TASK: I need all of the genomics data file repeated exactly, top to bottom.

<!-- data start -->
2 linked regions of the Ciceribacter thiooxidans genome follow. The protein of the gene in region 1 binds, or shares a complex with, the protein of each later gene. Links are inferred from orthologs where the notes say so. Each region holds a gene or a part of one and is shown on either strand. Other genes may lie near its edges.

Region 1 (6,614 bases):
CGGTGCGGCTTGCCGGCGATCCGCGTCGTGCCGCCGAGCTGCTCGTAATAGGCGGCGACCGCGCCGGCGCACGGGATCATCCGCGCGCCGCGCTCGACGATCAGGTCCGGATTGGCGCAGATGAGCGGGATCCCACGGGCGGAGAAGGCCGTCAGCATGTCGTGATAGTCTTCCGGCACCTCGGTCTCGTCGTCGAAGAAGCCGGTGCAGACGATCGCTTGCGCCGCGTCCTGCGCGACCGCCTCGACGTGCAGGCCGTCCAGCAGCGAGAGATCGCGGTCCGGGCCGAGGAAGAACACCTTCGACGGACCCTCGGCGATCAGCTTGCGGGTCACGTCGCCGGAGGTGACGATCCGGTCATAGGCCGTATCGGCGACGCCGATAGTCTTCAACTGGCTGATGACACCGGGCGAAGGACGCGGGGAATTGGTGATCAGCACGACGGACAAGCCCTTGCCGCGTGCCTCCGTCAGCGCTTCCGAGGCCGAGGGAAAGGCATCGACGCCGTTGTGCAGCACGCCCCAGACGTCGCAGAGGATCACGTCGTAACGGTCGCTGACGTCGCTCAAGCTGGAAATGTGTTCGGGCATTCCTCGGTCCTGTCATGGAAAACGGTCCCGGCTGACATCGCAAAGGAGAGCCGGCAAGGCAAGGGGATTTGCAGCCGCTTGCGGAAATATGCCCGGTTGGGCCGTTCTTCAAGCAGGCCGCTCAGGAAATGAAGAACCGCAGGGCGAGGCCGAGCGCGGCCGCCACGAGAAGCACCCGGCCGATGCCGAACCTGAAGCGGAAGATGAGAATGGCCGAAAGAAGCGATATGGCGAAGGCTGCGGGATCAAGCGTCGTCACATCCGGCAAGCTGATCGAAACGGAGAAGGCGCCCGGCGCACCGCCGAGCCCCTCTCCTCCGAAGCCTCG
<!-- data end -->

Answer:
2 linked regions of the Ciceribacter thiooxidans genome follow. The protein of the gene in region 1 binds, or shares a complex with, the protein of each later gene. Links are inferred from orthologs where the notes say so. Each region holds a gene or a part of one and is shown on either strand. Other genes may lie near its edges.

Region 1 (6,614 bases):
CGGTGCGGCTTGCCGGCGATCCGCGTCGTGCCGCCGAGCTGCTCGTAATAGGCGGCGACCGCGCCGGCGCACGGGATCATCCGCGCGCCGCGCTCGACGATCAGGTCCGGATTGGCGCAGATGAGCGGGATCCCACGGGCGGAGAAGGCCGTCAGCATGTCGTGATAGTCTTCCGGCACCTCGGTCTCGTCGTCGAAGAAGCCGGTGCAGACGATCGCTTGCGCCGCGTCCTGCGCGACCGCCTCGACGTGCAGGCCGTCCAGCAGCGAGAGATCGCGGTCCGGGCCGAGGAAGAACACCTTCGACGGACCCTCGGCGATCAGCTTGCGGGTCACGTCGCCGGAGGTGACGATCCGGTCATAGGCCGTATCGGCGACGCCGATAGTCTTCAACTGGCTGATGACACCGGGCGAAGGACGCGGGGAATTGGTGATCAGCACGACGGACAAGCCCTTGCCGCGTGCCTCCGTCAGCGCTTCCGAGGCCGAGGGAAAGGCATCGACGCCGTTGTGCAGCACGCCCCAGACGTCGCAGAGGATCACGTCGTAACGGTCGCTGACGTCGCTCAAGCTGGAAATGTGTTCGGGCATTCCTCGGTCCTGTCATGGAAAACGGTCCCGGCTGACATCGCAAAGGAGAGCCGGCAAGGCAAGGGGATTTGCAGCCGCTTGCGGAAATATGCCCGGTTGGGCCGTTCTTCAAGCAGGCCGCTCAGGAAATGAAGAACCGCAGGGCGAGGCCGAGCGCGGCCGCCACGAGAAGCACCCGGCCGATGCCGAACCTGAAGCGGAAGATGAGAATGGCCGAAAGAAGCGATATGGCGAAGGCTGCGGGATCAAGCGTCGTCACATCCGGCAAGCTGATCGAAACGGAGAAGGCGCCCGGCGCACCGCCGAGCCCCTCTCCTCCGAAGCCTCG